E.W. "Al" Thrasher
Status: Funded - Open
Group-B streptococci: developing a correlate of protection for future vaccine trials in Gambian women and infants
Beate Kampmann, M.D., FRCPCH, DTM&H, Ph.D.
BACKGROUND: Group-B Streptococcal (GBS) disease is a major cause of infant mortality and morbidity globally. Phase III trials of maternal GBS vaccines are hampered by large sample numbers required to prove efficacy. If laboratory markers predicting vaccine efficacy could be identified, this would be a major step forward for the field.
GAP: The effect of maternal GBS carriage on serotype-specific antibody transfer to her infant and subsequent antibody function has not been evaluated. We also do not know the natural history of decline in antibody in infant blood and if/how it might protect from GBS carriage and what role breast milk can play.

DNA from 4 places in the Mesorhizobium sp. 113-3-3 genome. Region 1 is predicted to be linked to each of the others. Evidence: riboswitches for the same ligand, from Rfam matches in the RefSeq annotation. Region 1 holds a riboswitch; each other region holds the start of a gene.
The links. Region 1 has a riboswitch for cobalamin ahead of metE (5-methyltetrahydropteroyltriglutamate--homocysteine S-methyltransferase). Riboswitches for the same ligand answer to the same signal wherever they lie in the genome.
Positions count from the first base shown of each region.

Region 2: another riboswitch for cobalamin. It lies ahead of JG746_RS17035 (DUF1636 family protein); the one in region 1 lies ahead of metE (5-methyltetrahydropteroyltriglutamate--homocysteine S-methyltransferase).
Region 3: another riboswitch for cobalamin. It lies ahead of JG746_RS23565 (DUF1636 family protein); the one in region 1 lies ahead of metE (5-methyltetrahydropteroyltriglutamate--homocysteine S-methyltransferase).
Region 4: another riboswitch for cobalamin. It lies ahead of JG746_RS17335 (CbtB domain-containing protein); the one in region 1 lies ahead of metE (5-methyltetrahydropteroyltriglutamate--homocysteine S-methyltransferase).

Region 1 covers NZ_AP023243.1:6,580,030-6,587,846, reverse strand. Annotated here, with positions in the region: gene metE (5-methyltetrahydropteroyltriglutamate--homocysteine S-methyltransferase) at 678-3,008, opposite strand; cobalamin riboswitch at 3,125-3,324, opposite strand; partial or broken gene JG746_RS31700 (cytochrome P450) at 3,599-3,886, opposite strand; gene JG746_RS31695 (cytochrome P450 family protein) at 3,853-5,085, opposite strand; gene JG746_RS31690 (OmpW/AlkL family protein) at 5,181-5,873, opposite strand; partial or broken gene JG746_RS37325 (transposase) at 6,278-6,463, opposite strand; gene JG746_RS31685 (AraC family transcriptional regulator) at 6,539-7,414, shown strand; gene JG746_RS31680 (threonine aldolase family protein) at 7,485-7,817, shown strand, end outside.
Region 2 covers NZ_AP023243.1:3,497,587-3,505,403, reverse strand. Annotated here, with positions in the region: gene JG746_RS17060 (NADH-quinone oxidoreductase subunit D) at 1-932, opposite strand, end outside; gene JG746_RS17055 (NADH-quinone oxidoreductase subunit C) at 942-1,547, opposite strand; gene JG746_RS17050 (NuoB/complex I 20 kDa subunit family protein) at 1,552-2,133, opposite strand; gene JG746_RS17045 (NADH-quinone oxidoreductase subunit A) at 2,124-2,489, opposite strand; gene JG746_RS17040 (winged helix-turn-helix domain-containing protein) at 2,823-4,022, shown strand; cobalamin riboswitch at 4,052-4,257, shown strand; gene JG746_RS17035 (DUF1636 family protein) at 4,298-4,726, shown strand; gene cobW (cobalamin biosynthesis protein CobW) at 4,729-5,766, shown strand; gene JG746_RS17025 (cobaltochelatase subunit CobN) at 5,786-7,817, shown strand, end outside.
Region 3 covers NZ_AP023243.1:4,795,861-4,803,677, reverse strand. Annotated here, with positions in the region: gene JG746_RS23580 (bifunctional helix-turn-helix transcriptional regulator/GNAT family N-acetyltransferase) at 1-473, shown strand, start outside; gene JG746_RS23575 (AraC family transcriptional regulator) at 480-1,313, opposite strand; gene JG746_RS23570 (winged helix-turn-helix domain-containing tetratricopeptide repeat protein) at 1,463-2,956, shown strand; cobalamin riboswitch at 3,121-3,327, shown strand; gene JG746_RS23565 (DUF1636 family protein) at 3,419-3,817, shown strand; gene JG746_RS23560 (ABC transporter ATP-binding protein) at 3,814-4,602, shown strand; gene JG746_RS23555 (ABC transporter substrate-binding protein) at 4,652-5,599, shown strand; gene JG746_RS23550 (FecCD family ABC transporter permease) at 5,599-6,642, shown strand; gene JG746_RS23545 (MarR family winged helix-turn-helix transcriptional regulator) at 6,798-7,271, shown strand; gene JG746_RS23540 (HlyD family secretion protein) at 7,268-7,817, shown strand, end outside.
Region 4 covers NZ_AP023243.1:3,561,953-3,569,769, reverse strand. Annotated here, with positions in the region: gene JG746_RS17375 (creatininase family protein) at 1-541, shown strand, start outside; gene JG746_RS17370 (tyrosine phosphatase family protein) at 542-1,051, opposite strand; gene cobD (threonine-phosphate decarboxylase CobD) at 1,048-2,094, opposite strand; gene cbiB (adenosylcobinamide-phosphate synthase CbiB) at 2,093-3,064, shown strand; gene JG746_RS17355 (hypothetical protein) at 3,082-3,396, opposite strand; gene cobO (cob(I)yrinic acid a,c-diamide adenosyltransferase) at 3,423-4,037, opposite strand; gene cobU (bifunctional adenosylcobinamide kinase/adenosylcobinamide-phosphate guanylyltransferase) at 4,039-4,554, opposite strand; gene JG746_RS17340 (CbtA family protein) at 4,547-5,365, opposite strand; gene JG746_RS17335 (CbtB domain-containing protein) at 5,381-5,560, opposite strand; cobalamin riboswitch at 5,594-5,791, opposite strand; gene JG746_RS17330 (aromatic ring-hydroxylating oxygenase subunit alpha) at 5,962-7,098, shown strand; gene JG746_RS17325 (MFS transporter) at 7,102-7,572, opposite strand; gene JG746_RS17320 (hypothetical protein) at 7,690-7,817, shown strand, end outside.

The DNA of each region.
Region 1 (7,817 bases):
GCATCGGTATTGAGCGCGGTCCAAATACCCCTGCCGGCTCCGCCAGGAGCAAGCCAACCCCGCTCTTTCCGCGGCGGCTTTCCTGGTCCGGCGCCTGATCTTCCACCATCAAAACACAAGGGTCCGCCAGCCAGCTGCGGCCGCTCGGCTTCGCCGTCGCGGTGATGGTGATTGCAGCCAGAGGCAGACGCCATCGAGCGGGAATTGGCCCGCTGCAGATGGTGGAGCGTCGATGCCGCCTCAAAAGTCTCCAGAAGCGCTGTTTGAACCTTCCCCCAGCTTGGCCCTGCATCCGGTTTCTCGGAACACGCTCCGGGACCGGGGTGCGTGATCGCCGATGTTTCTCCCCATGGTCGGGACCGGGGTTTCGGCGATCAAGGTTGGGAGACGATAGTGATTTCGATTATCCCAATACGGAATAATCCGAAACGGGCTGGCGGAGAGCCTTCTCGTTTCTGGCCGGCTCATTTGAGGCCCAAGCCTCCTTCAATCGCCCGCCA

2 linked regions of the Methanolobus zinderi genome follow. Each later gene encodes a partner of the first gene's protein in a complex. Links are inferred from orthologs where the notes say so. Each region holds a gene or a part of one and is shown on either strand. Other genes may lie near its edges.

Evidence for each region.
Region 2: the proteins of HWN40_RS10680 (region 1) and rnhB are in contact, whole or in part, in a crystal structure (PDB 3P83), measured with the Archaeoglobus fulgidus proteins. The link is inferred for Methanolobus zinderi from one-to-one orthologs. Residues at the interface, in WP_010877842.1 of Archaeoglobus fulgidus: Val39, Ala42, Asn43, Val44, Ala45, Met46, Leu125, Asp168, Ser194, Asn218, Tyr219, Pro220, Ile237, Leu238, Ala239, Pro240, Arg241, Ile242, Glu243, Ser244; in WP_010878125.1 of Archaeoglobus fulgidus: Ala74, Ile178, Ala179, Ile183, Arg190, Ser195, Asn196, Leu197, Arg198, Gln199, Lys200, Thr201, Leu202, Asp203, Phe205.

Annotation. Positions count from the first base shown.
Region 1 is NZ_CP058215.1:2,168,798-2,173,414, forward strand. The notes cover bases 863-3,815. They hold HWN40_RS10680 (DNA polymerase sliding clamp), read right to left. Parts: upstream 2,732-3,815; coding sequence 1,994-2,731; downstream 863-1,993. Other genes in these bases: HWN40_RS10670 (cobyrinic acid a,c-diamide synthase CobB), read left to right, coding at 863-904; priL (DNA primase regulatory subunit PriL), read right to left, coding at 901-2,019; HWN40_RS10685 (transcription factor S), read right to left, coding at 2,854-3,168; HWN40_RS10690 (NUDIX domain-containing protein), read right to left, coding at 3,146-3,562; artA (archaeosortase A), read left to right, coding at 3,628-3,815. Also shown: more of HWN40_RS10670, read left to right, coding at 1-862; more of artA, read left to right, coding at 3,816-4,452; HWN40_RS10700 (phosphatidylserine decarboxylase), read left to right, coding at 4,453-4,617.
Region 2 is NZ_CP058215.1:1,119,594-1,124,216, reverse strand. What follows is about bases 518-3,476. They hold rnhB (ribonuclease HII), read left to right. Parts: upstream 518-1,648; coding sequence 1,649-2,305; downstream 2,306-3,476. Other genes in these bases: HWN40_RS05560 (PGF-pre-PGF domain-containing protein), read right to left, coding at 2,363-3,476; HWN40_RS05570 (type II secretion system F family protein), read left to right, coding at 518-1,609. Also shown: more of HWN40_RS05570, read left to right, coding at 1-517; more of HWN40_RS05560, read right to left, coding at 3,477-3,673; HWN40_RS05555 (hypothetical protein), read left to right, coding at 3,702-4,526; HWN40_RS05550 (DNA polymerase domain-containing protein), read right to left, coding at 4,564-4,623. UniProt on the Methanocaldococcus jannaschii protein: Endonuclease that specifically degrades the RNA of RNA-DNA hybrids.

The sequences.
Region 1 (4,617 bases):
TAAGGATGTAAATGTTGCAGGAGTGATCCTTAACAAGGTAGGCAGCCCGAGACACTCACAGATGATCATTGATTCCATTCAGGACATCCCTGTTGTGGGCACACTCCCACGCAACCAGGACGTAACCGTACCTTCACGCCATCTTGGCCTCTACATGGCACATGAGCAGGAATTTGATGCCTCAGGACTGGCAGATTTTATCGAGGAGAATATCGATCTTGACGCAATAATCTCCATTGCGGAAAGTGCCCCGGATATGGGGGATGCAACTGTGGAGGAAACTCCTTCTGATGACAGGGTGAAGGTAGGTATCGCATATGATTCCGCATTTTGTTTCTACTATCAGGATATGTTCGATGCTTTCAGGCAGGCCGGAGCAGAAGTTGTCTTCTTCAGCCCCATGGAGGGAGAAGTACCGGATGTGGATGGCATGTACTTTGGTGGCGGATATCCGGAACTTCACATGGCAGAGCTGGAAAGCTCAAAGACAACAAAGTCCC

HYPOTHESIS: 1. What is the correlation between maternal and infant anti-GBS antibody levels and infant colonization. 2. Can maternal antibody concentration be used as a surrogate marker of protection from carriage and thus possibly disease in Gambian infants.
METHODS: We will examine the link between maternal carriage, infant colonization and antibody-responses by studying both trans-placental antibody and antibody contained in breast milk.
Study Design: A prospective cohort study of low-risk, third trimester pregnant women attending antenatal clinics in The Gambia and their infants (0-89 days).
Sample Collection: swabs from mother and baby at birth, 6-7 days and 2-3 months; cord blood for maternal antibody; infant blood sample at 2- 3 months for antibody persistence; breast milk at birth, 6-7 days and 2-3 months for antibody persistence.
IMPACT: We wish to examine whether GBS vaccine candidates currently under development would be effective in this region in West Africa. We will investigate serotype-specific antibody transfer and neonatal antibody persistence and in-vitro functionality to gain insight into the potential of such assays to be used as a surrogate marker of protection from disease.
Imperial College London
United Kingdom, The Gambia